Silver Table Dinner Forks
Silver Table Dinner Forks Silver Table Dinner Forks Silver Table Dinner Forks Silver Table Dinner Forks Silver Table Dinner Forks Silver Table Dinner Forks Silver Table Dinner Forks Silver Table Dinner Forks Silver Table Dinner Forks Silver Table Dinner Forks Silver Table Dinner Forks Silver Table Dinner Forks

Silver Table Dinner Forks, Set 6, Antique, CRESTED, Richard Poulden, London 1823, Kings

£695.00

Set of 6 English antique double struck sterling silver table dinner forks in The Kings Pattern, all hallmarked from London in 1823 with the makers mark being that of Richard Poulden.

Each carries a family crest to the terminal which we have not researched.

A very heavy set in clean order, time tips have some wear from normal useage.

Each measures 205mm in length.

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Description

Silver Table Dinner Forks

Set of 6 English antique double struck sterling silver table dinner forks in The Kings Pattern, all hallmarked from London in 1823 with the makers mark being that of Richard Poulden.

Each carries a family crest to the terminal which we have not researched.

A very heavy set in clean order, time tips have some wear from normal useage.

Each measures 205mm in length.

DATE1823
MAKER or SPONSOR MARKRichard Poulden
ASSAY OFFICELondon
WEIGHT (Grammes)657
WEIGHT (Troy)21.12
REF:-509U

London silversmiths, renowned throughout the world, produced some of the finest silver items.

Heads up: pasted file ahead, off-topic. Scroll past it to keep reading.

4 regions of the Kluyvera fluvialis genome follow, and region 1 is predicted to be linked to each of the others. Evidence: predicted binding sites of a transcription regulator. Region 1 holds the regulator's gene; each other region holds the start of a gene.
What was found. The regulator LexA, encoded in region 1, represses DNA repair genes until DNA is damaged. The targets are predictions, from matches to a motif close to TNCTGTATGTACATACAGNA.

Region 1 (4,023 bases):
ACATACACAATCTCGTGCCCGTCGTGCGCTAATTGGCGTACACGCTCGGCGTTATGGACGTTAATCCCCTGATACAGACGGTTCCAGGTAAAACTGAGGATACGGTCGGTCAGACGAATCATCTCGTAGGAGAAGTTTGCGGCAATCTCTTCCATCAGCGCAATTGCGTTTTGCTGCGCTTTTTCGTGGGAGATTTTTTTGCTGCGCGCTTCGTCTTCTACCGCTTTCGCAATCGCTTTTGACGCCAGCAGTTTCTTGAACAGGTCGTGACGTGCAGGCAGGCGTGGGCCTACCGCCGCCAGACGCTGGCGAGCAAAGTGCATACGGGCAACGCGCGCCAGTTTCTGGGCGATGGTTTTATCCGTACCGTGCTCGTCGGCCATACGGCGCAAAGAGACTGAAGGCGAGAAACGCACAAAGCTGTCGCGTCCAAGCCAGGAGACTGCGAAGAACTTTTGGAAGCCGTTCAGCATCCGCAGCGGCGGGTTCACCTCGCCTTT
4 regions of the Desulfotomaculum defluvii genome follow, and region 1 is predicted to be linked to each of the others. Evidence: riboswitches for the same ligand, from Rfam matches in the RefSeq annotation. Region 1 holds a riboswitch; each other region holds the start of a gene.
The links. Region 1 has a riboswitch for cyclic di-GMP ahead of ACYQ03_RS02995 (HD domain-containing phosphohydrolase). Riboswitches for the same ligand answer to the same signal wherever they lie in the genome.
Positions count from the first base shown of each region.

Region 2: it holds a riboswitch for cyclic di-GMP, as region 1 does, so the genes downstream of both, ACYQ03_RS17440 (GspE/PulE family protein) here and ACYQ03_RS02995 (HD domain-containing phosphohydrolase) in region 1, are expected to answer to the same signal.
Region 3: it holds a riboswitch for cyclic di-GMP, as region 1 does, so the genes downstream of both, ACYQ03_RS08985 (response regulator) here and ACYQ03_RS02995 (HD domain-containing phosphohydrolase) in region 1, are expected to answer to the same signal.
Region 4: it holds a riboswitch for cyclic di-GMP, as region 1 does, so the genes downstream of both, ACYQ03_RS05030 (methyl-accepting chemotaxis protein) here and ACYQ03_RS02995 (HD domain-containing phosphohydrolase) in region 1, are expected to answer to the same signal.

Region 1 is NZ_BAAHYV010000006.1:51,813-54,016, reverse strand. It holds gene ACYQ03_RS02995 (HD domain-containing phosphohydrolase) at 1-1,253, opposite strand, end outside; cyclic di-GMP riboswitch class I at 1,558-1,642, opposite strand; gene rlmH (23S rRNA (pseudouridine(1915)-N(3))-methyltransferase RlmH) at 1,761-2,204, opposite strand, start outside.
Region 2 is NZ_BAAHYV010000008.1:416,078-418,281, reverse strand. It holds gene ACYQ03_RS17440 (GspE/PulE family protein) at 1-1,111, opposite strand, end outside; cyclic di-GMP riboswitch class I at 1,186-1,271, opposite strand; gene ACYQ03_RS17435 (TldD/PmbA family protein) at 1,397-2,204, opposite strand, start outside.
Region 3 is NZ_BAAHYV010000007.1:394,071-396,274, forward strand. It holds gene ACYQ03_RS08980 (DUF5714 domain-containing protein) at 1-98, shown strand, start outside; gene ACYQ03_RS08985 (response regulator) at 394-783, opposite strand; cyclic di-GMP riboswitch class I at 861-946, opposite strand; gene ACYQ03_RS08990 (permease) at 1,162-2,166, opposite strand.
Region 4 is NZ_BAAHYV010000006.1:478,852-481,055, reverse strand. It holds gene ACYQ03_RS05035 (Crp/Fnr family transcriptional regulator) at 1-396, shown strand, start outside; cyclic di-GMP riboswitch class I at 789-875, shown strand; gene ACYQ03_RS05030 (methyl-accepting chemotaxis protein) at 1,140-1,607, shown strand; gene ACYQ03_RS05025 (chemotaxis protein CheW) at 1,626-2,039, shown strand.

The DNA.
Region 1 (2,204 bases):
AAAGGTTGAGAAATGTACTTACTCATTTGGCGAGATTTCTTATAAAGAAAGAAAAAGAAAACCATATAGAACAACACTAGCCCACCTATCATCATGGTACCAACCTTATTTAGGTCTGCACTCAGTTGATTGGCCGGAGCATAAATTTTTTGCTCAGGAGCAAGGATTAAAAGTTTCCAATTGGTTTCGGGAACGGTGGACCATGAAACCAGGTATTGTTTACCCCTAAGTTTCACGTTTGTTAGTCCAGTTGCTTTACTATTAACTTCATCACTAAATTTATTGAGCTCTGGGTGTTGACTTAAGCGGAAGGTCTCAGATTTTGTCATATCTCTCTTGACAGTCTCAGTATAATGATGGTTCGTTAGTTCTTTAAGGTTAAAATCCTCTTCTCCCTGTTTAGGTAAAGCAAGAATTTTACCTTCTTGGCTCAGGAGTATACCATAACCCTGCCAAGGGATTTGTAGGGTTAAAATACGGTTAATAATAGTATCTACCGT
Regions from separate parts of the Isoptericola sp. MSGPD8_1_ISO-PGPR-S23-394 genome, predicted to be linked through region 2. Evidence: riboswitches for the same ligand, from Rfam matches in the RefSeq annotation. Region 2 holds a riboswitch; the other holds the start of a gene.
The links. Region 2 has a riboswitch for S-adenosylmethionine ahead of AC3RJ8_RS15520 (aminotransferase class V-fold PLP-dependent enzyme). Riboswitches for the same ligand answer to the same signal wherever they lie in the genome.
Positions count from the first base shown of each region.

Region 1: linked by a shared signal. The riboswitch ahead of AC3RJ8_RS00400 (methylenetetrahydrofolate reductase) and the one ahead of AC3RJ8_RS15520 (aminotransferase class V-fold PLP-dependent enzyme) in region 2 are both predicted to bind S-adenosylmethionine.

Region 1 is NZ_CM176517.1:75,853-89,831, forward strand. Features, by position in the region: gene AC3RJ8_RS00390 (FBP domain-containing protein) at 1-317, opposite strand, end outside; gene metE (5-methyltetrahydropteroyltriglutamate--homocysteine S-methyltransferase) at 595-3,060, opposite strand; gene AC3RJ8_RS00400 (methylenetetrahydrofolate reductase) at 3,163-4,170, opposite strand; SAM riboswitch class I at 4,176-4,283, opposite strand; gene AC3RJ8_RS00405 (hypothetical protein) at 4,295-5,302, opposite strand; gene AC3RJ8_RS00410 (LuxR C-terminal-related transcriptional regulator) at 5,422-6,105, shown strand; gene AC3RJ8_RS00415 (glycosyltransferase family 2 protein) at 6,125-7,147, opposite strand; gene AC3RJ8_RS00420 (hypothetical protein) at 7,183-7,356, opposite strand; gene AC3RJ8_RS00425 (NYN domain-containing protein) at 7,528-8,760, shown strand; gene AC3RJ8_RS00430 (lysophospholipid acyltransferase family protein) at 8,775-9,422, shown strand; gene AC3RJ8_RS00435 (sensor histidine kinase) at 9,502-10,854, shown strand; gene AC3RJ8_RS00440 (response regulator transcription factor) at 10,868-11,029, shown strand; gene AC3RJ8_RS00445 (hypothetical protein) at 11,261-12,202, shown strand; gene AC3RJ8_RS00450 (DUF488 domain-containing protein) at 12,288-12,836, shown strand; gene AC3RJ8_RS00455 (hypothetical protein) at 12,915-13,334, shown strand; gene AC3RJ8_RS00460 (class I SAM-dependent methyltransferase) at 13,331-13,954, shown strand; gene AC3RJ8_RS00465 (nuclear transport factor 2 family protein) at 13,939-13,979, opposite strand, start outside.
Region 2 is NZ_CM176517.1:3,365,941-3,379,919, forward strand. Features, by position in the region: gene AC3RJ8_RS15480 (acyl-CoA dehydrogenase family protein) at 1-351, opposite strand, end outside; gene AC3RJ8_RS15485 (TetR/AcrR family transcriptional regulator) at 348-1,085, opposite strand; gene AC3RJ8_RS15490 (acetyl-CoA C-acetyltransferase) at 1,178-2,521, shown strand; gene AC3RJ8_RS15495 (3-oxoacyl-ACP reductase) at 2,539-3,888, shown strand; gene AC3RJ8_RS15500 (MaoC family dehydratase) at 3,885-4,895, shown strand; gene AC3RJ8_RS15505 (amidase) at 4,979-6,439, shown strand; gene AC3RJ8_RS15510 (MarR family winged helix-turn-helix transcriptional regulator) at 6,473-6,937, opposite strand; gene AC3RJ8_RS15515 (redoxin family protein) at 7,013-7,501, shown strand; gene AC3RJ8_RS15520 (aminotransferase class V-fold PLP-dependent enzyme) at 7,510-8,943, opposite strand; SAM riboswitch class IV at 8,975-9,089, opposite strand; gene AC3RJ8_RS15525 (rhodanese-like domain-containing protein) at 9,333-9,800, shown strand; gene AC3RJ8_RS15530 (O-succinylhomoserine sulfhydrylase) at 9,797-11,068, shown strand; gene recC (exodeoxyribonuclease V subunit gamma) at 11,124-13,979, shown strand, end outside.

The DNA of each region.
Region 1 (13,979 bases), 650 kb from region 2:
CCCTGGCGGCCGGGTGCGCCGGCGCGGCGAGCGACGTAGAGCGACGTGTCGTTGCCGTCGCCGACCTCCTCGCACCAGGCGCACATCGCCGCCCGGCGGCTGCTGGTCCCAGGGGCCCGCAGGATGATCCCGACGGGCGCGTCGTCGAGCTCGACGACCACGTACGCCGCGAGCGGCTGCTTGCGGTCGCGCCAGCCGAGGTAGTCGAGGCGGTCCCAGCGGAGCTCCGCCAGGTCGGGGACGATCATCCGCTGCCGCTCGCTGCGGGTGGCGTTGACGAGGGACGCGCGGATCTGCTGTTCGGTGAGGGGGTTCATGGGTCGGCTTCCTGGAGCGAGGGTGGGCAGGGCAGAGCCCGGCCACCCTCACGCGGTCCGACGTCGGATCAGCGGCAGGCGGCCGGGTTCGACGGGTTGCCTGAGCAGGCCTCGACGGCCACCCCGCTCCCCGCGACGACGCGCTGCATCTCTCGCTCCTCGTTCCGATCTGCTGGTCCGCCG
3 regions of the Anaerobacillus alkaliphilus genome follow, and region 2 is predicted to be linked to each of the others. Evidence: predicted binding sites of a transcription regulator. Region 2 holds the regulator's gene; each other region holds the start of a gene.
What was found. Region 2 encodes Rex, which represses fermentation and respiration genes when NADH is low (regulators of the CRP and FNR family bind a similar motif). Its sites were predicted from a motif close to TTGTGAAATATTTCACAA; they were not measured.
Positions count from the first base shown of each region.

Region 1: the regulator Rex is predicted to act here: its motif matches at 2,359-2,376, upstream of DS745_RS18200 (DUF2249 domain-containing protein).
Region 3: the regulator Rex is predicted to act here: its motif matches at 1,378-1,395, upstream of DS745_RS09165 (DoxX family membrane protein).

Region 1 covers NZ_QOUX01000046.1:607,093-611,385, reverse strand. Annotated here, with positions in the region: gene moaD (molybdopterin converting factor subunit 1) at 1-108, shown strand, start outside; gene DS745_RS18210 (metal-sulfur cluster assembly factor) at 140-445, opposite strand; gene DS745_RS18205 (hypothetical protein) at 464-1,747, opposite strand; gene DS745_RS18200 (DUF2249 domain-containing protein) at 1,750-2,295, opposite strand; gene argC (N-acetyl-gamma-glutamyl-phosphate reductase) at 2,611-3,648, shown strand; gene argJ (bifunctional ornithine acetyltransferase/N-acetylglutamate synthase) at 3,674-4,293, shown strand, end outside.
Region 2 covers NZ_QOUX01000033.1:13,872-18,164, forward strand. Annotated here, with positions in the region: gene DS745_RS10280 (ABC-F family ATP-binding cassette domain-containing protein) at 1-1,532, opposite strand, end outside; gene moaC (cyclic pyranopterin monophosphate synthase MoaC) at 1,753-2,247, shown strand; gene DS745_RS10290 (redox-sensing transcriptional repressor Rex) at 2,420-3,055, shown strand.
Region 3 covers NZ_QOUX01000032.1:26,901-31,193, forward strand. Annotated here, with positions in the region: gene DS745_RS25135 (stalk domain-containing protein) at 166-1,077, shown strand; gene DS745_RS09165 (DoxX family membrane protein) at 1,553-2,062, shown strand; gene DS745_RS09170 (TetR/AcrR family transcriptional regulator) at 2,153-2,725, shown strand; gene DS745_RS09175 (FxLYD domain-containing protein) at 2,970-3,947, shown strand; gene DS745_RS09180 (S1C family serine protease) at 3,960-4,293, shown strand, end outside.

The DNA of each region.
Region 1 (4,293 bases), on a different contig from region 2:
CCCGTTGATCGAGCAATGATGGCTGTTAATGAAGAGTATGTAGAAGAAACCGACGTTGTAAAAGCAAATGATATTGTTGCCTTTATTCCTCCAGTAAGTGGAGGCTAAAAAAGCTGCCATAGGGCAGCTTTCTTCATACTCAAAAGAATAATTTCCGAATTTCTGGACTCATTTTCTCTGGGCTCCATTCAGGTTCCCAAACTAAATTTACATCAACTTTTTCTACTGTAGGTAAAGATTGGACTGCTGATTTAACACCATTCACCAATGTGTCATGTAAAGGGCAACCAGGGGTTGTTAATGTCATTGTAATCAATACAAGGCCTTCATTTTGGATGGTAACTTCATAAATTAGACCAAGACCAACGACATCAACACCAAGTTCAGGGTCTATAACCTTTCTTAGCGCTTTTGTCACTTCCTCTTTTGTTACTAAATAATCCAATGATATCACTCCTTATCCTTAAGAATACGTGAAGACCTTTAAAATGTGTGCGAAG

The Goldsmiths’ Company Assay Office in London is also known as Assay Office London or the London Assay Office. It is the oldest assay office in the United Kingdom. The company has provided hallmarking services since it was founded in the 14th century. They received their royal charter in 1327.

Hallmarking dates back to the 14th century. Edward I of England passed a law requiring any item made of silver, if offered for sale, to be of a certain quality. The silver must be at least of equal quality as that of the coin of the silver currency of the realm.

Fork comes from the Latin furca or pitchfork. The fork is a utensil now often made of stainless steel but previously of silver. Simply described, the long handle terminates in a head that branches into several narrow and often slightly curved tines with which one spears food.

Additional information

Origin

English

Period

George IV 1820-1830

Sponsor/Maker

Richard Poulden

REF CODE

509U

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